14 Facts About Compensation And Victimology In Criminal Justice In Nigeria

14 Facts About Compensation And Victimology In Criminal Justice In Nigeria.  Daily Law Tips (Tip 480) by Onyekachi Umah, Esq., LLM. ACIArb(UK)

First of all, crime is an offence against the victim of the crime, the entire community (public) and the state (government). Government is the big brother of all, fights for all and protects all lives and property. So, where there is crime, government through security agencies will investigate, if there is enough evidence of crime, the government through the security agencies or the Ministry of Justice will prosecute the offender. An offender is prosecuted in court and a court can convict where offender is found guilty or it can discharge and quite an alleged offender, where an alleged offender is found not guilty. Where an offender is found guilty he must be sentenced to serve the punishment due to his offence.

However, during criminal proceeding or while delivering judgment, court can order an offender to pay COMPENSATION (a sum of money) to the VICTIM of his crime. A VICTIM is a person injured by the offence of an offender. He/she is the person that has suffered from the crime of the offender. A victim may be a human person, company, state, government agency, organisation or group among others. Hence, while government performes its constitutional duties, which includes the protection of lives and property, by investigating and prosecuting offenders using pubic fund, COMPENSATION goes to the VICTIM (person/persons that suffered from the crime). In some cases, government may also be a Victim, it may be a local government, state government, federal government or even all, and it/they will be entitled to compensation. Government does not get compensation for being the one investigating and prosecuting offenders unless such government is also a victim. It is also not impossible to have a particular government prosecute an offender where another government is a victim.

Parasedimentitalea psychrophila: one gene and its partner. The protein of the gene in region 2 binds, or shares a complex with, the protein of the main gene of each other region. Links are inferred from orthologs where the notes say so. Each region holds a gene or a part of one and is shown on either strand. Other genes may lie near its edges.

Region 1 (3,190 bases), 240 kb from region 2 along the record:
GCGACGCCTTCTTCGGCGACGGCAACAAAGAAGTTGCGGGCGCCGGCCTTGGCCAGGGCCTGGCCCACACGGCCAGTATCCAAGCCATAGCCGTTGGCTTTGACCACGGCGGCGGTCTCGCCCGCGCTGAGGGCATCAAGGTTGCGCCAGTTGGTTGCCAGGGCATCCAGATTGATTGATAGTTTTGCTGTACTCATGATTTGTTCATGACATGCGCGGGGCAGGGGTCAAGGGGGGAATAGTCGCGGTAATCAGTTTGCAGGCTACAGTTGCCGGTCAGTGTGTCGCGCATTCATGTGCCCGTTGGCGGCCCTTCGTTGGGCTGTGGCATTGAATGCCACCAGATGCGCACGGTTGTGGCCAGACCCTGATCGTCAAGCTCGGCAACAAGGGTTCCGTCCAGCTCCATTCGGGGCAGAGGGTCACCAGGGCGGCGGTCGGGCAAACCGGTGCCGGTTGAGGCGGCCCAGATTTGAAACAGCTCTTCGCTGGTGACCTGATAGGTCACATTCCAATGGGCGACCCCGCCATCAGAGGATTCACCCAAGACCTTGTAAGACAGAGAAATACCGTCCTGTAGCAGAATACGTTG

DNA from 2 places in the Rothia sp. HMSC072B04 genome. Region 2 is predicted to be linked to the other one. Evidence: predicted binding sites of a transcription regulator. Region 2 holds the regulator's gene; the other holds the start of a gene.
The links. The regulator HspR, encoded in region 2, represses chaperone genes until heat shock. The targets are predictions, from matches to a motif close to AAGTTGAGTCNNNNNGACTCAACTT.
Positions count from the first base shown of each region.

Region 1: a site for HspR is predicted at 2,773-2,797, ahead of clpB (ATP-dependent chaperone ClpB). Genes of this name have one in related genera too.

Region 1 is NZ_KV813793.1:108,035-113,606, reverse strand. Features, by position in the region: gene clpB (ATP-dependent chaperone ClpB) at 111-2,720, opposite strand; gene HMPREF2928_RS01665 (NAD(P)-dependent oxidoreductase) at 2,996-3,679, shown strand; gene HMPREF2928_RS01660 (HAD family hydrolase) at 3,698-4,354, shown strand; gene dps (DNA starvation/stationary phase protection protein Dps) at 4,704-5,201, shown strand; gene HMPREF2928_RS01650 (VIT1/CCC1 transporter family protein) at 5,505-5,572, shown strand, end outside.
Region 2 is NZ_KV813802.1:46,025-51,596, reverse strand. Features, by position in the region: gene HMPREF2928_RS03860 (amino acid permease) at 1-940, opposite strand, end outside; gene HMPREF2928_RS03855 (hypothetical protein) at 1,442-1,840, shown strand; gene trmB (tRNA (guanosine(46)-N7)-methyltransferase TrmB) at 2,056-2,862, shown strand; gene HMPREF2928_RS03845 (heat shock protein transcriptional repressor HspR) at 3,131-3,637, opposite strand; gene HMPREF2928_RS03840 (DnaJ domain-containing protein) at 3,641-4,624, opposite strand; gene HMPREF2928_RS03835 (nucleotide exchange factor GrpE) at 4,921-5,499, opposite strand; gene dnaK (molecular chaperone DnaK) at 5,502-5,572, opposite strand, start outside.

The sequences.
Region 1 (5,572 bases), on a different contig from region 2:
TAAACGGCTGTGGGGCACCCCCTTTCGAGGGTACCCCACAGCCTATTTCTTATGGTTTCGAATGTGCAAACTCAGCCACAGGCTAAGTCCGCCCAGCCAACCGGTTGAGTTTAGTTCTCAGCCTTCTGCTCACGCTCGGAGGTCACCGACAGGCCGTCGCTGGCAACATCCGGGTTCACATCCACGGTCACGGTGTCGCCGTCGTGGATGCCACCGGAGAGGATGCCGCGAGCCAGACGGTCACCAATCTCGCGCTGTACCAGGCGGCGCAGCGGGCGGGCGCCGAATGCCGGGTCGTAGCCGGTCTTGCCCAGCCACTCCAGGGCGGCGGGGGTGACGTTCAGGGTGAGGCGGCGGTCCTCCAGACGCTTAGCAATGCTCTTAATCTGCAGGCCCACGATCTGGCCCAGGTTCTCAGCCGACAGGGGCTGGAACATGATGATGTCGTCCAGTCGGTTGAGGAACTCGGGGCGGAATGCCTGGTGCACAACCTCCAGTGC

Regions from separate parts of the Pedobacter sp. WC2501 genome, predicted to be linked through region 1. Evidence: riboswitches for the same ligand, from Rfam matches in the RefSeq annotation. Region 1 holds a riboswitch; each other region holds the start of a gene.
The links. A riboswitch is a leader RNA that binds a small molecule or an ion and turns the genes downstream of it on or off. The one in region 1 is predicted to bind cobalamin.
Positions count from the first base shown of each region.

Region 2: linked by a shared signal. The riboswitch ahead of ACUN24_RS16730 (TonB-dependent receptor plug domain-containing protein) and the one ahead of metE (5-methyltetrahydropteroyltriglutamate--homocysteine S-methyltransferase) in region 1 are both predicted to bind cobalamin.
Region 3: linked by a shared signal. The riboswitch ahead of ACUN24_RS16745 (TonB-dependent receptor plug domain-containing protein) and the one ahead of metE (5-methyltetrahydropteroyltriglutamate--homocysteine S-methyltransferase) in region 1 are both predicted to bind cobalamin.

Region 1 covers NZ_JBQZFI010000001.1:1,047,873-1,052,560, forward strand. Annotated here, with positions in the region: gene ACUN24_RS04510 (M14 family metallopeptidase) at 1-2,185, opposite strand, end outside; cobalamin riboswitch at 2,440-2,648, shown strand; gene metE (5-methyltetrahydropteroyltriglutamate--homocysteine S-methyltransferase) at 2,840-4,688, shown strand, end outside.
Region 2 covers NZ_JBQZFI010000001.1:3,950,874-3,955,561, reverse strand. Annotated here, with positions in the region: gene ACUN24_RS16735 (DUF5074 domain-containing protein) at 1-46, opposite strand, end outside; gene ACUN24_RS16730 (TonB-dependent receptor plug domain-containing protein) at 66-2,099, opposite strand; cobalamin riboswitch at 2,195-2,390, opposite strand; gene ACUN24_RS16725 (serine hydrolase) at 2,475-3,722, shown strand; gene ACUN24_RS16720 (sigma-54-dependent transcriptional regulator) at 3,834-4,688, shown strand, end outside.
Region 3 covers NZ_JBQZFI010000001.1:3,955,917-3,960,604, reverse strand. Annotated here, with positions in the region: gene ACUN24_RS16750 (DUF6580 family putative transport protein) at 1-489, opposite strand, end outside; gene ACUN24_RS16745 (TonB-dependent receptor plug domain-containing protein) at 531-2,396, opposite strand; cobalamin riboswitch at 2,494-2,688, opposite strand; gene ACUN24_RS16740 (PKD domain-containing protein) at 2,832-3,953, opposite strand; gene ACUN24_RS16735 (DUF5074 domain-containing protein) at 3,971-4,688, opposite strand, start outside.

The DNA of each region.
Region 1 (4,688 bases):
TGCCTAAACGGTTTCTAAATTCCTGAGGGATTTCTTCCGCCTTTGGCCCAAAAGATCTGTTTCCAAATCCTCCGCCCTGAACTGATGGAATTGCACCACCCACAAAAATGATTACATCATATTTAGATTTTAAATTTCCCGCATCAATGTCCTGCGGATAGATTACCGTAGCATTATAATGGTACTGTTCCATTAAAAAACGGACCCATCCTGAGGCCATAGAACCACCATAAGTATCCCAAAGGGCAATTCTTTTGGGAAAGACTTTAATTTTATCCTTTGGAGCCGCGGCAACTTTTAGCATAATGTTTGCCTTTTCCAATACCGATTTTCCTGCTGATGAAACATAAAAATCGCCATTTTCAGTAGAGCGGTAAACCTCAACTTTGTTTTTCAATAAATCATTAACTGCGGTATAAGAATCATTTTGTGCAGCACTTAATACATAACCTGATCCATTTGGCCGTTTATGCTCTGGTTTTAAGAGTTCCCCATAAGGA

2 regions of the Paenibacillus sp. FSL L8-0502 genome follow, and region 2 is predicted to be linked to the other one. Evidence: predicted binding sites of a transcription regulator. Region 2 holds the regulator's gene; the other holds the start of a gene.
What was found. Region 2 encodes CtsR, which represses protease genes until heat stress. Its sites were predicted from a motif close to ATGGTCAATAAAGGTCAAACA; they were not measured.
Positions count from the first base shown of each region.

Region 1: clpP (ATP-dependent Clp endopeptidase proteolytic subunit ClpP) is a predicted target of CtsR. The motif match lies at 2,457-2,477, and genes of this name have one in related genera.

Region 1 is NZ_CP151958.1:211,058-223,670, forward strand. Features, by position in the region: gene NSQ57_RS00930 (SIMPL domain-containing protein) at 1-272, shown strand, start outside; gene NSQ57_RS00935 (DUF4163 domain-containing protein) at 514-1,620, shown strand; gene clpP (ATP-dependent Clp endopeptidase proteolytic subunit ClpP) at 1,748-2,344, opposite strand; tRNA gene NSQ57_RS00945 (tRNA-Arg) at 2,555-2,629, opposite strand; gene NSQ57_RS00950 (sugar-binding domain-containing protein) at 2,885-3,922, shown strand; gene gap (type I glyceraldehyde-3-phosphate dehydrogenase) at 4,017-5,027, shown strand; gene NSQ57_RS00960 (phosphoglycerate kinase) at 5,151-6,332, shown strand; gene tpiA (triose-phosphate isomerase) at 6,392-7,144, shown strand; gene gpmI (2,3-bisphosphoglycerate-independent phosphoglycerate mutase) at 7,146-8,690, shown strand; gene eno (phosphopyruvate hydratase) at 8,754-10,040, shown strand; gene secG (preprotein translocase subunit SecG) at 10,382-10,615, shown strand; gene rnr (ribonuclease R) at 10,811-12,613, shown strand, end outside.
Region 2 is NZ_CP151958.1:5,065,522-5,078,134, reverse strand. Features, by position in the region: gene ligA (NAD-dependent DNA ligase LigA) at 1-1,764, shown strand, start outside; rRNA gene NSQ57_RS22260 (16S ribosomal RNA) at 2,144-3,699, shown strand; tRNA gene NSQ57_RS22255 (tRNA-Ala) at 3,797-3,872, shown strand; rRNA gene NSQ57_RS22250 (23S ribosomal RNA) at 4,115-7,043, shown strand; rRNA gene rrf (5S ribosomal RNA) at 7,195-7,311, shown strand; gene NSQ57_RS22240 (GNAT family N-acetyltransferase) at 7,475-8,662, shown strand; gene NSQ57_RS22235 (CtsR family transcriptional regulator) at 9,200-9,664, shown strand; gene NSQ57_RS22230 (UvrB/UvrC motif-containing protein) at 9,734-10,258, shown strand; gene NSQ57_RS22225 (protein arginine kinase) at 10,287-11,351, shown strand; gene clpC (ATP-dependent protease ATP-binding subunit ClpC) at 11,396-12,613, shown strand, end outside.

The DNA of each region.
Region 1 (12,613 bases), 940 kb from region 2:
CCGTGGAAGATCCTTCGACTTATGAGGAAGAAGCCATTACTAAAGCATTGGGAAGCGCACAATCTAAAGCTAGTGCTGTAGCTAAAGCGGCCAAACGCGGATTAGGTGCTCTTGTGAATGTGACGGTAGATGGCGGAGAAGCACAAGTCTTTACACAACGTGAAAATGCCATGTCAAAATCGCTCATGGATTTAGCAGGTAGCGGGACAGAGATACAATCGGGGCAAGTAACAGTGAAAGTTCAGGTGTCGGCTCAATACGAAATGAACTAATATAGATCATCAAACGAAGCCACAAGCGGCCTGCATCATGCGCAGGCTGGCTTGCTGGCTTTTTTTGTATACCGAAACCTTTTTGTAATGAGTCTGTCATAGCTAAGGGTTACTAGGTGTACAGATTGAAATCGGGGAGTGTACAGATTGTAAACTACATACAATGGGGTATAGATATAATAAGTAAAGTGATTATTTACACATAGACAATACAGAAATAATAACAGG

Note the following;
1. Compensation can be ordered by court, whether the alleged offender requests for such or not (Court can order compensation suo motu)
2. Compensation can be ordered during proceedings or at judgement
3. Compensation to be granted by court cannot be affected by the civil or criminal jurisdiction of the court.
4. Compensation can be ordered not minding any other fine/punishment that an offender deserves.
5. Court can call additional evidence to enable it determine the quantum (level) of compensation to be ordered.
6. Compensation does not stop civil cases and courts from ordering further substantial compensation.
7. Among other things, compensation can be granted to an innocent purchaser of a property that was given up for crime and also for cases of medical treatment to cover such cost.
8. Compensation cannot be paid in any case after judgment, until the time for appealing against judgment of the court has elapsed or before the completion of an appeal case on the judgment which ever is later.
9. Where compensation is granted by any court, such compensation must be considered in any subsequent civil case for compensation
10. Compensation can be paid to victim or the estate (surviving family) of a victim.